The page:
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Brophy Roundup

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Commitment to innovation defines Reese’s legacy as he departs

By AK Alilonu ’16

The summer of 1996 marked the entry of an unusual new faculty member at Brophy.

A former principal who had worked at Jesuit schools from Silicon Valley to Australia would find a place for himself in Phoenix.

While the Rev. Fr. Eddie Reese, S.J. didn’t come to Brophy looking to fix it, the direction he took would change it.

He asked Ms. Adria Renke to be vice president over lunch. The rendezvous was meant to thank her for successfully organizing the fashion show, another responsibility she had initially been unwilling to take.

“I said, ‘What if I don’t like this job?’” recounted Ms. Renke about the encounter. “He said, ‘Quit.’ And I said, ‘What if you don’t like me? You don’t even know me.’ And he said, ‘I’ll fire you.’ And here were are, 19 years later.”

In a similar way, Mrs. Deborah Kauffman struggled to give up teaching when Fr. Reese insisted she become an assistant principal.

“He was very persistent,” said Mrs. Kauffman. “And finally I succumbed and I started out as Assistant Principal for Curriculum and Instruction. That was my first real experience with Fr. Reese other than the fact that he had dogs and I was a dog person.”

When Mr. Bob Ryan, who nearly 10 years ago served as the Assistant Principal for Ministry, was asked to be the principal, he didn’t expect the promotion, either.

“I was surprised; it wasn’t something that was on my radar,” he said. “But I really respected him as a leader and as a person and figured that if he thought I could serve the school in that capacity, I was happy to do that.”

Fr. Reese found himself in a position in which there was a lot of work to be done.

“I remember the first 18 months,” Ms. Renke said. “It’d be nine o’clock at night — his desk when he started was right where it is today — and we would do Excel spreadsheets to try to figure out how to raise money. That’s the other part of the job: to keep this place going.”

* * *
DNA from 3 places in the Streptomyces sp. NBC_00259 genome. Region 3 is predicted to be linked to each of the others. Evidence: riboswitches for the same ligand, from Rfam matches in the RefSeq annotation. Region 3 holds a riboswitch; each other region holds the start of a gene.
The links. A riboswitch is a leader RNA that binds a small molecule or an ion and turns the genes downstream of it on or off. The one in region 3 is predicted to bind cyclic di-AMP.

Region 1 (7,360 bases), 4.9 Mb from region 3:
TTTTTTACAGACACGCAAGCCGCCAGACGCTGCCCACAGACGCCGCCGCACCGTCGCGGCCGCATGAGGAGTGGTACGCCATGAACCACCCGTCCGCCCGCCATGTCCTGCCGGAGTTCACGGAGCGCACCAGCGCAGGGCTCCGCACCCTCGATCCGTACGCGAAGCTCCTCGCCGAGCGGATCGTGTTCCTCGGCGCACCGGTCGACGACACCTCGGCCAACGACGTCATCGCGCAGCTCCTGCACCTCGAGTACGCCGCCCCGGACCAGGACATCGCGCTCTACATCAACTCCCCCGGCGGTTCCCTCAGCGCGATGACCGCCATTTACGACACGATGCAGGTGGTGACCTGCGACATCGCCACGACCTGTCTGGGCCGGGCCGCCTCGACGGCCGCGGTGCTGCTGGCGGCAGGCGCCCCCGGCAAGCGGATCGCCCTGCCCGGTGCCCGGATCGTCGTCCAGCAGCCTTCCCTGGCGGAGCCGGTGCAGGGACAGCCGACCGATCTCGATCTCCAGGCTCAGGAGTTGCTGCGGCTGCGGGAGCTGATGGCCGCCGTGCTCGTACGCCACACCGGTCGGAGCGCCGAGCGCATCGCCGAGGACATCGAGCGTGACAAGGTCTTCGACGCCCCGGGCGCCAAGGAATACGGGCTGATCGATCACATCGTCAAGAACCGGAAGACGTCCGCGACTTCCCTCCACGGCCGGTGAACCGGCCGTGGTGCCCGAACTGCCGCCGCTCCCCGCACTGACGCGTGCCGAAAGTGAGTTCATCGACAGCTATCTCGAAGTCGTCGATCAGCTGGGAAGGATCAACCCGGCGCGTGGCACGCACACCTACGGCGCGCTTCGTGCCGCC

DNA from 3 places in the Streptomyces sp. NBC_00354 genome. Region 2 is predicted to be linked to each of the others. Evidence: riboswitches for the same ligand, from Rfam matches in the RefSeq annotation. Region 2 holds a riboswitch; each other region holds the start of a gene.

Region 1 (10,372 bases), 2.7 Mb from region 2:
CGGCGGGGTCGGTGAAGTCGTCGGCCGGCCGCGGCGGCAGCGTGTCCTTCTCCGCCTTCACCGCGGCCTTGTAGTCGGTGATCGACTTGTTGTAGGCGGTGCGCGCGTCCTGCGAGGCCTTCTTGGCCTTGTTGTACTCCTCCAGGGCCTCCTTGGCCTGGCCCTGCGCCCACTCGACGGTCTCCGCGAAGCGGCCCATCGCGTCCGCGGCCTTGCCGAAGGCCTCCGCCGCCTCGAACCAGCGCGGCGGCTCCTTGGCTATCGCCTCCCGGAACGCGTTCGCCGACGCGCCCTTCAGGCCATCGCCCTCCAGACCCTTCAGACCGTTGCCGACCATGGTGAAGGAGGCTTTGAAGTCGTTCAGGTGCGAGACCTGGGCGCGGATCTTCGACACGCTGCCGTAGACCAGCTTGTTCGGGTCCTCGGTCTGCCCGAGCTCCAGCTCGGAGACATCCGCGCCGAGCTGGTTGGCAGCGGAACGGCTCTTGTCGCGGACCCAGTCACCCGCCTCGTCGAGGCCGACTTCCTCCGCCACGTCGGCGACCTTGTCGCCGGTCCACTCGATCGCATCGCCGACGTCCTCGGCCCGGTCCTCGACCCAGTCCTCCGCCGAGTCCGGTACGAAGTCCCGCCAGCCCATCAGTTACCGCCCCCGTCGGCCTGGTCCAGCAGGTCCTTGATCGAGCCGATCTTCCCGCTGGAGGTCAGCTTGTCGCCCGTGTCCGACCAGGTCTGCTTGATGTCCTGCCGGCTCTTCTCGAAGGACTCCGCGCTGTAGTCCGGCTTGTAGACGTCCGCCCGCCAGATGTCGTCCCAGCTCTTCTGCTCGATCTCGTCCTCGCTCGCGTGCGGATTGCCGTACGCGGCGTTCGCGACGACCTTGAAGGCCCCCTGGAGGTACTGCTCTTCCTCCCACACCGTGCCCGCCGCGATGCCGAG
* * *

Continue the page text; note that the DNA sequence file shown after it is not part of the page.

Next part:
Many financial consultants later, the school was fiscally sound, Fr. Reese was able to launch a revitalized fine arts program, Loyola Academy and, most notably, new construction and new technology.

“If you try to imagine what the school looked like physically when he arrived,” Mr. Ryan said. “We had Brophy Hall, Loyola Hall, Keating Hall, Romley and the gym. That was it.”

Mrs. Kauffman had just begun working at Brophy when the construction began.

“He’s Eddie the Builder,” she said. “He has changed the footprint of Brophy in such a huge way.”

And, according to Ms. Renke, that footprint is almost completely defined.

“The Dutch is the last building that we’re going to do,” said Ms. Renke, “until we decide what to do with some property that was given to us across 7th Street.”

In addition to making its campus larger, Fr. Reese, having had worked in Silicon Valley at the dawn of the information age, wanted Brophy to adapt to changing times.

“Our latest technology was the ballpoint pen,” said Fr. Reese about the school when he first came.

“It’s not like he’s obsessed with technology,” said Assistant Principal for Technology and Instruction Mr. Jim Bopp. “He’s obsessed with innovation.”

Mr. Bopp worked closely with Fr. Reese when the one-to-one technology program launched in 2005.